Growth / Productivity

6 tips for being more productive in the office

Matt Shealy

Jan 27, 2020 · 5 min read

Toolkit for download in this article

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Whether it's the start of a calendar year or a fiscal quarter, many people often set the goal of increasing productivity while at work. While your office or location may offer unique challenges and distractions, there are fundamental methods to improve productivity.

Using some or all of the six tips listed below can help you cross off more from your to-do list every day and increase your overall productivity in the office.

1. Create a regular sleep schedule

This first tip is critical to the success of any other tips for increasing your productivity at work because quality sleep improves mental and physical health, and allows us to fully focus on tasks without underlying fatigue or exhaustion.

Monitor your sleep habits for a week or so, noting the time when you go to bed, the time when you wake up, and how many hours of sleep you average per night. You should also take notes on if you wake up feeling rested or not as well as if your bed, mattress, and bedroom are comfortable and foster a good sleeping environment.

2. Create a calendar system

With the advent of smartphones and other hand-held devices, you can easily create a calendar that allows you to easily see how your day will flow and where your time is used while at work. Use your calendar to dig deeper into your workflow and productivity by making notes on how productive you were at key times of the day as well as finding extra pockets of time when you can focus on smaller tasks. Additionally, your calendar can potentially help you eliminate those annoying time wasters that happen to everyone in an office setting.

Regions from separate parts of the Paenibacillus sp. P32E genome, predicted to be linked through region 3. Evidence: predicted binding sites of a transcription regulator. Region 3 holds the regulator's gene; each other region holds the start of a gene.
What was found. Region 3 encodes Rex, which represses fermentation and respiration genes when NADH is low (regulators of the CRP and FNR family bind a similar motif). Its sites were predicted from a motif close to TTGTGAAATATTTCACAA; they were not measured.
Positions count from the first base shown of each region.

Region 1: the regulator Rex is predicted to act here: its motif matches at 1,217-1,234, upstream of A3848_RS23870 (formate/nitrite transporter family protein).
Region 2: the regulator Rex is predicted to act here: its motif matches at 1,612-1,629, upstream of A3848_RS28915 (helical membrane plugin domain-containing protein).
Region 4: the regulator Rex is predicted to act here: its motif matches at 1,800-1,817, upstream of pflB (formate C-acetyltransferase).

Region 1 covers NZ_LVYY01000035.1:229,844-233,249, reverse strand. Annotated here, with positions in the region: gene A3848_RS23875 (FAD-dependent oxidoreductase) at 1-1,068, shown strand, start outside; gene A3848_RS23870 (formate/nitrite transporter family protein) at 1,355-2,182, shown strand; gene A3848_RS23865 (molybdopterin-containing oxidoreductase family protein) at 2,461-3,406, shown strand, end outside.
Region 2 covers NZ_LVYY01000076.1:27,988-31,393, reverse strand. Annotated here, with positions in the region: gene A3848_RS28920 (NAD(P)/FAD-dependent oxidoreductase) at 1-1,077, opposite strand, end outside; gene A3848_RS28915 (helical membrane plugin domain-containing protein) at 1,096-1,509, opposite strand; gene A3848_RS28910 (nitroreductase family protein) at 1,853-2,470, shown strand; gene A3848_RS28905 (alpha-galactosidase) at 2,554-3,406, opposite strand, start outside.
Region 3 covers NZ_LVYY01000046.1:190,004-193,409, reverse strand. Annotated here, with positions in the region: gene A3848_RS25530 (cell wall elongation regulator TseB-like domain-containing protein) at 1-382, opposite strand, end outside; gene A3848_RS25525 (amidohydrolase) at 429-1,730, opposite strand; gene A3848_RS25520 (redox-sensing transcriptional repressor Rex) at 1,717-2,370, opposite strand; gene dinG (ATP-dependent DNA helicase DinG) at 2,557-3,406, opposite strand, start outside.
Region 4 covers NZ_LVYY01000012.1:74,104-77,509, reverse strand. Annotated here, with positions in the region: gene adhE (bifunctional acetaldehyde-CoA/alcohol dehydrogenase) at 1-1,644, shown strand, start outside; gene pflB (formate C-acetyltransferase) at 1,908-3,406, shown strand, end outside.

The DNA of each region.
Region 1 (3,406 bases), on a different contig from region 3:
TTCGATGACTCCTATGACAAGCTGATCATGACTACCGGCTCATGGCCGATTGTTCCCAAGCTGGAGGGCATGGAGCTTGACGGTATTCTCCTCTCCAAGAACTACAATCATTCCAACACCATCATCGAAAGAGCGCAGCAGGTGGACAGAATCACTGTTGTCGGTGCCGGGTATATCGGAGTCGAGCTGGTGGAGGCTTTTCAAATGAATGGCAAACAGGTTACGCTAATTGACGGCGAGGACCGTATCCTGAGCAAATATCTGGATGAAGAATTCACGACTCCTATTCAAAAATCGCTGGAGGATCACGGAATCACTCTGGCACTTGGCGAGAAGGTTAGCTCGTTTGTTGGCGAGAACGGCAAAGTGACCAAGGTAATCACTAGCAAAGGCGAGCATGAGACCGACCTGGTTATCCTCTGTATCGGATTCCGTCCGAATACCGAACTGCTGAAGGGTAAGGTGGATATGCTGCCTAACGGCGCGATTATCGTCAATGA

3. Create goals then break them down to tasks

Most professionals are tasked with goals each quarter, whether they're sales goals, service goals, or other goals related to the mission of your business. Quarterly and annual goals are best attained when they're broken down into specific, doable tasks that can be achieved on a daily, weekly, or monthly basis.

Invest a block of time to look at your professional goals as an individual as well as your employer's goals for you as an employee and begin breaking them down into smaller tasks that allow you to schedule them in a timely fashion to meet the longer-term goal.

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4. Create contact time vs. focused time

An office environment—even a home office—is filled with numerous distractions such as phone calls, emails, texts, IMs, and face-to-face conversations that pop up throughout the day. If you have an accessible daily calendar for your company, you can schedule quiet, task-focused time when you're not available for meetings or calls, allowing you to create small blocks of time to work through your necessary daily tasks. Additionally, you can create blocks of time when you're available for conversations, phone calls, and when you can answer emails and texts. This can help limit distractions.


5. Create systems to save time

This falls under the, "work smarter, not harder," heading. If you have tasks you perform on a regular basis, such as creating documents or spreadsheets, create easy-to-adapt templates to save yourself time. If you work in an environment where you speak or interact with the public on a regular basis, create systems that allow you to quickly address frequently asked questions as well as common services.

Within your workspace, create micro-systems that complement your work style. If you spend a great deal of your day at your desk, examine and declutter your desk surfaces, leaving key and necessary items within a short reach.

Create filing systems, both digital and physical, that allow you to quickly access needed information. Create a master document, either digital or physical, that serves as a file directory for you and any co-worker who needs quick access to critical files.

6. Create scheduled break times

While your employer may grant you a limited number of breaks during the day that allow you to leave your workspace or desk to move around, you can also create small breaks for yourself while you still tackle your tasks. Use stretching exercises to move your muscles and improve flexibility and blood flow while seated at your desk. Use music or recordings of nature sounds to give your brain a break from the white noise or voices in your office surroundings.

Becoming more productive in the office may take time, but using these tips can help you make small changes that will have a big impact on your productivity and increase your career success.



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